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Coriolis effect

[kawr-ee-oh-lis] /ˌkɔr iˈoʊ lɪs/
the apparent deflection (Coriolis acceleration) of a body in motion with respect to the earth, as seen by an observer on the earth, attributed to a fictitious force (Coriolis force) but actually caused by the rotation of the earth and appearing as a deflection to the right in the Northern Hemisphere and a deflection to the left in the Southern Hemisphere.
Also called deflecting force.
Origin of Coriolis effect
1965-70; named after Gaspard G. Coriolis (died 1843), French civil engineer Unabridged
Based on the Random House Dictionary, © Random House, Inc. 2018.
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Word Origin and History for Coriolis effect

1969 (earlier Coriolis force, 1923, and other references back to 1912), from the name of French scientist Gaspard Gustave de Coriolis (1792-1843) who described it c.1835.

Online Etymology Dictionary, © 2010 Douglas Harper
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Coriolis effect in Science
Coriolis effect

The observed effect of the Coriolis force, especially the deflection of objects or substances (such as air) moving along the surface of the Earth, rightward in the Northern Hemisphere and leftward in the Southern Hemisphere. The Coriolis effect is named after the French engineer Gustave Gaspard Coriolis (1792-1843).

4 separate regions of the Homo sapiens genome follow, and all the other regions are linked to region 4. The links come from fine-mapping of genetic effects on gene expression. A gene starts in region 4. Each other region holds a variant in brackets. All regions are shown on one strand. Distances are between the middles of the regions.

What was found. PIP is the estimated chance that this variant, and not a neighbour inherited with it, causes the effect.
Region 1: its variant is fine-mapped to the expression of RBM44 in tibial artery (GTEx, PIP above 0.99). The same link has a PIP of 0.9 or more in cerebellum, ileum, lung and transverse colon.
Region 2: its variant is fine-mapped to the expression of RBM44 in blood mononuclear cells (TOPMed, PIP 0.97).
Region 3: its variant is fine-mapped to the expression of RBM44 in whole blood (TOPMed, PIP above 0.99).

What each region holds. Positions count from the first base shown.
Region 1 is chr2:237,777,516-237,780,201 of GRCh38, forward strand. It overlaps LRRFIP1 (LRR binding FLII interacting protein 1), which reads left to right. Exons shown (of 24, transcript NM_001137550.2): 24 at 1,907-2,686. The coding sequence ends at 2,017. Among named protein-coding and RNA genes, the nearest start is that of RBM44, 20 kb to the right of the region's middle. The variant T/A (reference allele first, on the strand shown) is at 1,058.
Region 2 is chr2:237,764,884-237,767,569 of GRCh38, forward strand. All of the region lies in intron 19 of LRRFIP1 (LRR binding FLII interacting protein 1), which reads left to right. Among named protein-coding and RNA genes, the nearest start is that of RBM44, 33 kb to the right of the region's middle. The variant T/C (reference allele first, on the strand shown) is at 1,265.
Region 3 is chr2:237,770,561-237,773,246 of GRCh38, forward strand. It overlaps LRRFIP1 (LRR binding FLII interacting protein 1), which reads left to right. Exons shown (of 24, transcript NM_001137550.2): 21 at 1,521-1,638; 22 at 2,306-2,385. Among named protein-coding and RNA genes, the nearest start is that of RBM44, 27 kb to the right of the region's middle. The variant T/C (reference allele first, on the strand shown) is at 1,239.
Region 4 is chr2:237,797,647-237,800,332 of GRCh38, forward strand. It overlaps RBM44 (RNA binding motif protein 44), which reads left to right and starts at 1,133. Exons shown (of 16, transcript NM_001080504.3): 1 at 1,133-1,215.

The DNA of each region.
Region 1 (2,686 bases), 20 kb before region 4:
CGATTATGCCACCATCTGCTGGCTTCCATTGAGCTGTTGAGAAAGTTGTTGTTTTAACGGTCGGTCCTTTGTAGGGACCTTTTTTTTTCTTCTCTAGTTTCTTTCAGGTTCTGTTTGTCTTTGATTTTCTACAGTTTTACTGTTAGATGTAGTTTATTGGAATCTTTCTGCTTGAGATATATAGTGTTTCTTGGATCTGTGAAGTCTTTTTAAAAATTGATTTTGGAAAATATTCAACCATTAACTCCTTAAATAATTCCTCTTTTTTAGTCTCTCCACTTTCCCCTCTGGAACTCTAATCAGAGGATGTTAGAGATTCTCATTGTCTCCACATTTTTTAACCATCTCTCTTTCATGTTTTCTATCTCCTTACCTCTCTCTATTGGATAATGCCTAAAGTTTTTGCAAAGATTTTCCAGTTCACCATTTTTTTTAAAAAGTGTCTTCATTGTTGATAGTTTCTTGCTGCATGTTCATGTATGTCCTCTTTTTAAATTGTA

The American Heritage® Science Dictionary
Copyright © 2002. Published by Houghton Mifflin. All rights reserved.
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Coriolis effect in Culture
Coriolis effect [(kawr-ee-oh-lis)]

An apparent force ultimately due to the rotation of the Earth. It is the Coriolis effect that makes the air in storms rotate counterclockwise in the northern hemisphere and clockwise in the southern hemisphere.

The New Dictionary of Cultural Literacy, Third Edition
Copyright © 2005 by Houghton Mifflin Company.
Published by Houghton Mifflin Company. All rights reserved.
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